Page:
### Magic Moments 1

We set by ability in S2, and my S2 class is a small set of the least able students.

This week we were doing the old "join the dots" investigation from Standard Grade which looks at how you can generate circular patterns from simple formulas using modular arithmetic. They completed the bits I had intended them to do in a period of one hour.

The next lesson, boy A asked "can we do some of those join the dot patterns really big today - like on a poster?" My lesson plan did not involve anything to do with the investigation, but I didn't rule it out. I asked them to think individually in silence for 2 minutes about exactly how we would do what the boy had suggested, then gathered the thoughts of the class.

They identified that the two key problems would be: drawing a really big circle on a poster and; marking 18 equidistant points on the circumference.

We had a fruitful discussion about ways of drawing a big circle, until boy B said (obviously excited about his idea) "draw a big circle on the [interactive] whiteboard and we can hold our posters up to it and trace it." Following this, girl C said "and we could use the protractor on the whiteboard to mark out the points around the edge."

Problem solved! Now, this episode felt very different from usual class discussion, for at least these two reasons:

They were really fired up about making the big patterns, and a member of senior management happened to come in to the class about 20 minutes before the end of the lesson. I made a point of telling her in earshot of the class how boy A had come up with the idea for the lesson, and how boy B and girl C had come up with the creative solutions that had allowed the activity to take place.

Boy B, who has serious emotional and behavioural problems, was obviously delighted with his achievement, and left the class with fists in the air saying "that was my best maths lesson EVER!"

A magic moment.

This week we were doing the old "join the dots" investigation from Standard Grade which looks at how you can generate circular patterns from simple formulas using modular arithmetic. They completed the bits I had intended them to do in a period of one hour.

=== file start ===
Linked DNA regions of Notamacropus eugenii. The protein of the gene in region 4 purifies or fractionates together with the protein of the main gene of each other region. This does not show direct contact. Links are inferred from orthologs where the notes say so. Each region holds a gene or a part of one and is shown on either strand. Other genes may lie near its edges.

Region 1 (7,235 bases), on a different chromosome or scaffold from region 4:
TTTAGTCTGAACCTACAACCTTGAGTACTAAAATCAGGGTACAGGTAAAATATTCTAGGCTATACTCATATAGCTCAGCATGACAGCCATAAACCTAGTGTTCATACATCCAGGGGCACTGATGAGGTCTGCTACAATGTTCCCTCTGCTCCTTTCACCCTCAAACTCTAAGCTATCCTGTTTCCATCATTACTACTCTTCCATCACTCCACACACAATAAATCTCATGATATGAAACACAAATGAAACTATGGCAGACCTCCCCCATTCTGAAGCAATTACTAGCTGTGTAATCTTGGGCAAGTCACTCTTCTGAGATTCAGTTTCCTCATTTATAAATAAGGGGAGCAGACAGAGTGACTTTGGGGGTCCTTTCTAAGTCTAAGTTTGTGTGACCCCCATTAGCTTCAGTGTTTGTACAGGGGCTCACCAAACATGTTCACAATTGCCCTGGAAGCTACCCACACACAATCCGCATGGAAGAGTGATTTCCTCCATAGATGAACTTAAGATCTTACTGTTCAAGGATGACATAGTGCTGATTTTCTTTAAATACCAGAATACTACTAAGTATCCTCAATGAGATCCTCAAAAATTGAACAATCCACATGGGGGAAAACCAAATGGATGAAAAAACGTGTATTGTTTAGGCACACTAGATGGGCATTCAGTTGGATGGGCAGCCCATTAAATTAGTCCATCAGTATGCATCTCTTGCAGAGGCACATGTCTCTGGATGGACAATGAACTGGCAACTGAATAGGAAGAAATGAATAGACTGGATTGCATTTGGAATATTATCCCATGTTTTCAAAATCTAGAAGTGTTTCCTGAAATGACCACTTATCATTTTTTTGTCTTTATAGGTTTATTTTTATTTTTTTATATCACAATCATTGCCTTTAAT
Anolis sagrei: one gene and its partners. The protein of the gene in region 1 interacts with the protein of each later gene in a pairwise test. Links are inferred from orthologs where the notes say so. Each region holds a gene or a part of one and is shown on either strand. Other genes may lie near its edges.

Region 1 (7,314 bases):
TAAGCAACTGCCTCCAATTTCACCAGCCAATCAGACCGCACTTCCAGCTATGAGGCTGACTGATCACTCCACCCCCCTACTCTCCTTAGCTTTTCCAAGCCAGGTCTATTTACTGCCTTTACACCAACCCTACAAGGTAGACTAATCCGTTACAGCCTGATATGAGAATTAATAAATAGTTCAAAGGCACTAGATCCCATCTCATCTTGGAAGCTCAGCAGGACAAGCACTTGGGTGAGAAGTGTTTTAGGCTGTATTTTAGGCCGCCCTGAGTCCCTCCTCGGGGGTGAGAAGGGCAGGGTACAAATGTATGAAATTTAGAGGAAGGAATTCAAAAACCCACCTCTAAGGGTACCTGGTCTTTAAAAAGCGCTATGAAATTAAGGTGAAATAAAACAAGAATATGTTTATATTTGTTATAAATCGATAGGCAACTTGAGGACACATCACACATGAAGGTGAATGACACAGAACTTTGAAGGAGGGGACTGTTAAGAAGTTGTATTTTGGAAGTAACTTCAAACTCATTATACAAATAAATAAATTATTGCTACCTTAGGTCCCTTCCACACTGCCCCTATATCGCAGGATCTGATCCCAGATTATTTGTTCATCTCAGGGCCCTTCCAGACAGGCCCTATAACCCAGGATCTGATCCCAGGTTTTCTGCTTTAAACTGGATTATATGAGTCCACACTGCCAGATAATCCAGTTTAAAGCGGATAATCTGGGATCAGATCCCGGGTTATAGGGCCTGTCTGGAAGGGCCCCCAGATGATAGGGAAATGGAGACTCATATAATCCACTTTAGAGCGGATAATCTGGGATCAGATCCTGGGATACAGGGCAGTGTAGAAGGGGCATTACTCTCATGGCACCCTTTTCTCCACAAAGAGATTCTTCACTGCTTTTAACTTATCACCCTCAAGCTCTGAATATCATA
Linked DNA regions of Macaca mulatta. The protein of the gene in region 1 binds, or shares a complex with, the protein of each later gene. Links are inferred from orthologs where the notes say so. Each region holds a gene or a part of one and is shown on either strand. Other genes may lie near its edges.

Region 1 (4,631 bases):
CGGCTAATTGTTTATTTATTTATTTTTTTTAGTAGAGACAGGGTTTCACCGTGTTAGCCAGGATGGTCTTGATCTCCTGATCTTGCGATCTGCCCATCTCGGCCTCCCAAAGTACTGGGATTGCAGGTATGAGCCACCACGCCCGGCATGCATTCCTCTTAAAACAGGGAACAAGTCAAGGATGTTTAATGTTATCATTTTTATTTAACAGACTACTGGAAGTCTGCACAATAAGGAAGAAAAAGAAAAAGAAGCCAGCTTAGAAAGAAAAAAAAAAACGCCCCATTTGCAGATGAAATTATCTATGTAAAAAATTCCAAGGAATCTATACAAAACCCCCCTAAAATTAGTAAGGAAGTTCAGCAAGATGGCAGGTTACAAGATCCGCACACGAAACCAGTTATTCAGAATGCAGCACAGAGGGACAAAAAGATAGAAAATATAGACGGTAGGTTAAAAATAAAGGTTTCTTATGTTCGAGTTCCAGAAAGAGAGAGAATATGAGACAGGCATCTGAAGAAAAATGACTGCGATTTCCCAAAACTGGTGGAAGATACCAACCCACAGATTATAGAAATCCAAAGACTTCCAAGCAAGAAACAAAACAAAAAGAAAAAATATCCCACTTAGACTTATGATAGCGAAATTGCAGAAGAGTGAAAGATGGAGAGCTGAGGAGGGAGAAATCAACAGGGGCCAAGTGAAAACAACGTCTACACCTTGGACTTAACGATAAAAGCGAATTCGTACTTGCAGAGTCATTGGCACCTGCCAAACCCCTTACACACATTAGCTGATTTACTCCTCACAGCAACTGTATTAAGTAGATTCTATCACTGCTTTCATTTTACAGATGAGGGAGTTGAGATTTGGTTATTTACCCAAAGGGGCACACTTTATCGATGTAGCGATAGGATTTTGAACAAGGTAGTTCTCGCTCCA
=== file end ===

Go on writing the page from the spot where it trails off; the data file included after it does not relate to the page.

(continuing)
The next lesson, boy A asked "can we do some of those join the dot patterns really big today - like on a poster?" My lesson plan did not involve anything to do with the investigation, but I didn't rule it out. I asked them to think individually in silence for 2 minutes about exactly how we would do what the boy had suggested, then gathered the thoughts of the class.

They identified that the two key problems would be: drawing a really big circle on a poster and; marking 18 equidistant points on the circumference.

We had a fruitful discussion about ways of drawing a big circle, until boy B said (obviously excited about his idea) "draw a big circle on the [interactive] whiteboard and we can hold our posters up to it and trace it." Following this, girl C said "and we could use the protractor on the whiteboard to mark out the points around the edge."

Problem solved! Now, this episode felt very different from usual class discussion, for at least these two reasons:

- the problem was authentic, in the sense that failure was a real possibility, and failure would mean that we would return to my original lesson plan;
- I did not have solutions to the problem up my sleeve. I had no idea how we might proceed.

They were really fired up about making the big patterns, and a member of senior management happened to come in to the class about 20 minutes before the end of the lesson. I made a point of telling her in earshot of the class how boy A had come up with the idea for the lesson, and how boy B and girl C had come up with the creative solutions that had allowed the activity to take place.

Boy B, who has serious emotional and behavioural problems, was obviously delighted with his achievement, and left the class with fists in the air saying "that was my best maths lesson EVER!"

A magic moment.

I love these sorts of lesson, where an idea comes from the moment and is allowed to develop.

ReplyDeleteA lot of preparation is involved to enable you to teach the authentic problem when you do not have a solution. The preparation is long term an non-specific.

I agree completely. It's like the Zen Buddhist approach to enlightenmen. You can't force it to happen - it can happen at any time, but you need to be very well prepared in order for it to happen, and very open to the moment for the opportunity not to be squandered.

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